Back to Hogwarts: The Mental Health Lessons in “Harry Potter”
by Janina Scarlet, PhD
Have you ever been told that you are “too sensitive,” “too emotional,” that you need to “just calm down,” and “think positively?” If any of these statements have ever bothered you, you are not alone.
As humans, we are emotional beings. In fact, our emotions make us magical. That’s right – those very feelings that we are often taught to “brush off” and “just forget about” are actually the source of our greatest magical potential. Emotions make us care; they allow us to have access to our heart, to recognize what is most important to us.
From the very beginning of the series, we learn that suppressing a witch’s or wizard’s magical potential is likely to backfire. Despite all their efforts to keep Harry’s magic a secret from the world and from him, Harry’s magic is such a strong part of him that when he is provoked, his magical abilities are likely to show up anyway, such as when he accidentally magicked himself onto a school roof or when he made the glass disappear in a zoo.
Just like Harry’s magical abilities, our emotions, too, are not meant to be suppressed; they are meant to be explored and attended to. In fact, magic suppression can be extremely unhealthy, and even dangerous, as we learn from the Obscurus in Fantastic Beasts and Where to Find Them, a dark destructive force that is created when a magical child is forced to suppress their magical abilities. On the other hand, with proper lessons, we can learn to manage our magical skills and understand how our emotions can be used to help us grow as magical beings.
Although the main focus of the Harry Potter series is about standing up to external villains, such as Voldemort and the Death Eaters, the series also shows us that we can learn to manage our internal monsters as well. For example, in Harry Potter and the Prisoner Azkaban, we learn about several monsters, such as Dementors and boggarts. Boggarts are terrifying shapeshifters that take the shape of whatever their observers fear most. Much like our own phobias and worst-case scenario-related thoughts, boggarts feed on terror and are defeated by laughter. If rather than running away from our biggest fears, we face them, or better yet, make them “riddikulus,” it can help change the way we perceive that monster, rendering them much less threatening.
Harry’s own boggart took the shape of a Dementor. Dementors are terrible creatures that suck the happiness out of anyone they come near. Their presence feels cold, numbing, and hopeless as if things will never ever be okay again. This is very much what many people with clinical depression (major depressive disorder) experience.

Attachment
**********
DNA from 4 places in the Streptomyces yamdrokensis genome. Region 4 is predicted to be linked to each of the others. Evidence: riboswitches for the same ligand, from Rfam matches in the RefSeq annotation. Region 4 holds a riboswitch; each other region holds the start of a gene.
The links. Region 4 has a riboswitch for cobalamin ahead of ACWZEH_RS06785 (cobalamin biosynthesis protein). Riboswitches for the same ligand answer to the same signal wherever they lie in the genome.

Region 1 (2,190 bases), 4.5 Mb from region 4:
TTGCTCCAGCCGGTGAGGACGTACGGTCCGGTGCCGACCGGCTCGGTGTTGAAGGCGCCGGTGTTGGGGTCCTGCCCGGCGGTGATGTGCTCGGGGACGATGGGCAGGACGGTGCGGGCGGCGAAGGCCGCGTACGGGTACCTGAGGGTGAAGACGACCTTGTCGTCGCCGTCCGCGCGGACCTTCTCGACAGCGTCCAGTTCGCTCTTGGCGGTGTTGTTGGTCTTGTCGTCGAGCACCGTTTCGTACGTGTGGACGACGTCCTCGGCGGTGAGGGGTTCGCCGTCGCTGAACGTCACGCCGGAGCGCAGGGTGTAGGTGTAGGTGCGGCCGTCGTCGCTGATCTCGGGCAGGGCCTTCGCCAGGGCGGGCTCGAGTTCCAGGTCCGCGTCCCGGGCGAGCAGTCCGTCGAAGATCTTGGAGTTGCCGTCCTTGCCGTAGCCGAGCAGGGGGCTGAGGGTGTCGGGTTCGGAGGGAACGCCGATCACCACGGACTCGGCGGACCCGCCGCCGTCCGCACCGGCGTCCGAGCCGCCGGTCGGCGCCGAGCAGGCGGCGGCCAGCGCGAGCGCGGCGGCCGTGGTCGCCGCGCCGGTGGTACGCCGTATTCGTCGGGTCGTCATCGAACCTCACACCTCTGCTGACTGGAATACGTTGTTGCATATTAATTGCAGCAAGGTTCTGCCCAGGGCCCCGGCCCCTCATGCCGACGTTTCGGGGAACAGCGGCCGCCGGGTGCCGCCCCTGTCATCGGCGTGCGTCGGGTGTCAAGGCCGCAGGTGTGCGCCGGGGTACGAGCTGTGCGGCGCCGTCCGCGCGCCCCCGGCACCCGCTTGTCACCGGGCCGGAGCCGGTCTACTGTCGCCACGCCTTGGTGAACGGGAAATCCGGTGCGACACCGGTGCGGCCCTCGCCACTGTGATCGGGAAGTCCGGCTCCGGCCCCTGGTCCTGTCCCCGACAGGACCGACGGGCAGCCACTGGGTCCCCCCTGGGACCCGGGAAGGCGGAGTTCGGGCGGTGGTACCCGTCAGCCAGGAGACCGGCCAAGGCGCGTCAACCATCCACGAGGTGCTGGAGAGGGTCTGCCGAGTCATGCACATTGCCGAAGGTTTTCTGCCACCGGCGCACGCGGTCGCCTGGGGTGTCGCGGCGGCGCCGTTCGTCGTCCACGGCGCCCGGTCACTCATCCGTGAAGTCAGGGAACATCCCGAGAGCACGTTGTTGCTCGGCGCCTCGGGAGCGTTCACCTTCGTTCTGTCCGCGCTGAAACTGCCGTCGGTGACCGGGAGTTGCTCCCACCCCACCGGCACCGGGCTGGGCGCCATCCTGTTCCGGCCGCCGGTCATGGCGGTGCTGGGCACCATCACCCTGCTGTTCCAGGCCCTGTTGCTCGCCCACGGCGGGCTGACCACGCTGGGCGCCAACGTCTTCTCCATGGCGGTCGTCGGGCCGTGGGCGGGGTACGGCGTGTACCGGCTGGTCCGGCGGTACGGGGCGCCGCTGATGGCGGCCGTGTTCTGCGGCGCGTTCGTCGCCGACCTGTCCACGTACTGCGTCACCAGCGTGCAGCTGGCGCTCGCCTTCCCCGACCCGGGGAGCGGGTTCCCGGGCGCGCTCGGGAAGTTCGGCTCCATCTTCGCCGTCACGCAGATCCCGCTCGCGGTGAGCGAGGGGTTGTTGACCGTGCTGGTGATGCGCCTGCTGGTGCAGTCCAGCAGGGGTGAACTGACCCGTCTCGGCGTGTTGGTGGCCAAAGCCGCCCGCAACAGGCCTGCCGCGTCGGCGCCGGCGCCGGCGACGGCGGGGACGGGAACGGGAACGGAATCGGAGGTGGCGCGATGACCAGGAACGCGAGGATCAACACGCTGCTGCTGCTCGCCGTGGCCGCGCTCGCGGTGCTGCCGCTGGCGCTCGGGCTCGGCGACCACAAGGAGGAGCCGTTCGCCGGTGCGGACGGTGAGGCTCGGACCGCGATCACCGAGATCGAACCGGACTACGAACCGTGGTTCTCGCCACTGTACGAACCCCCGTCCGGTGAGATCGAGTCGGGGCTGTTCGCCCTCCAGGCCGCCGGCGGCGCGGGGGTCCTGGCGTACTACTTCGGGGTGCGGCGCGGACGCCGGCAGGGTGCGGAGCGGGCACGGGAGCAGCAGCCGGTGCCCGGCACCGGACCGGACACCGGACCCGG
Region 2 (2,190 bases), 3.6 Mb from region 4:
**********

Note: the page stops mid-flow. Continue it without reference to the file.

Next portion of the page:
Although some people might experience depression as feelings of sadness, others may experience it as a heavy, daunting, numbing feeling. Like Dementors, depression attacks can sometimes happen “out of nowhere” and can affect people in different ways. Like Harry, people who already had previous traumatic experiences, such as a loss of a loved one, child abuse, alienation, or bullying, might sometimes be more susceptible to such Dementor attacks. However, connecting with a group of close friends, a meaningful memory, or an activity just might create a strong enough Patronus Charm to keep our own Dementors at bay, or at least make them more manageable. And of course, chocolate can help too.
The series as a whole reminds us that love is the oldest and most powerful source of magic, and that sentiment is true in our everyday lives. Spending time engaging in meaningful conversations or activities with people we love and care about has been shown to release oxytocin, a “magical” hormone, into our body. This hormone is involved in love, cuddling, trust, and social bonding, as well as improving our physical and psychological well-being. When released, oxytocin can help us feel less depressed, less anxious, and more motivated to help our friends and family. So perhaps our own emotions, our love for our friends and fellow Potterheads, might help us to obtain our own version of magic in real life.
Dr. Janina Scarlet is a clinical psychologist, a podcaster on Harry Potter Therapy, and the author of Therapy Quest, a revolutionary self-help book combining therapy with an interactive fantasy quest. For more information, go to www.superhero-therapy.com or follow @ShadowQuill. You can also hear her speak more about Harry Potter and mental health on Episode 10 of Beyond the Veil.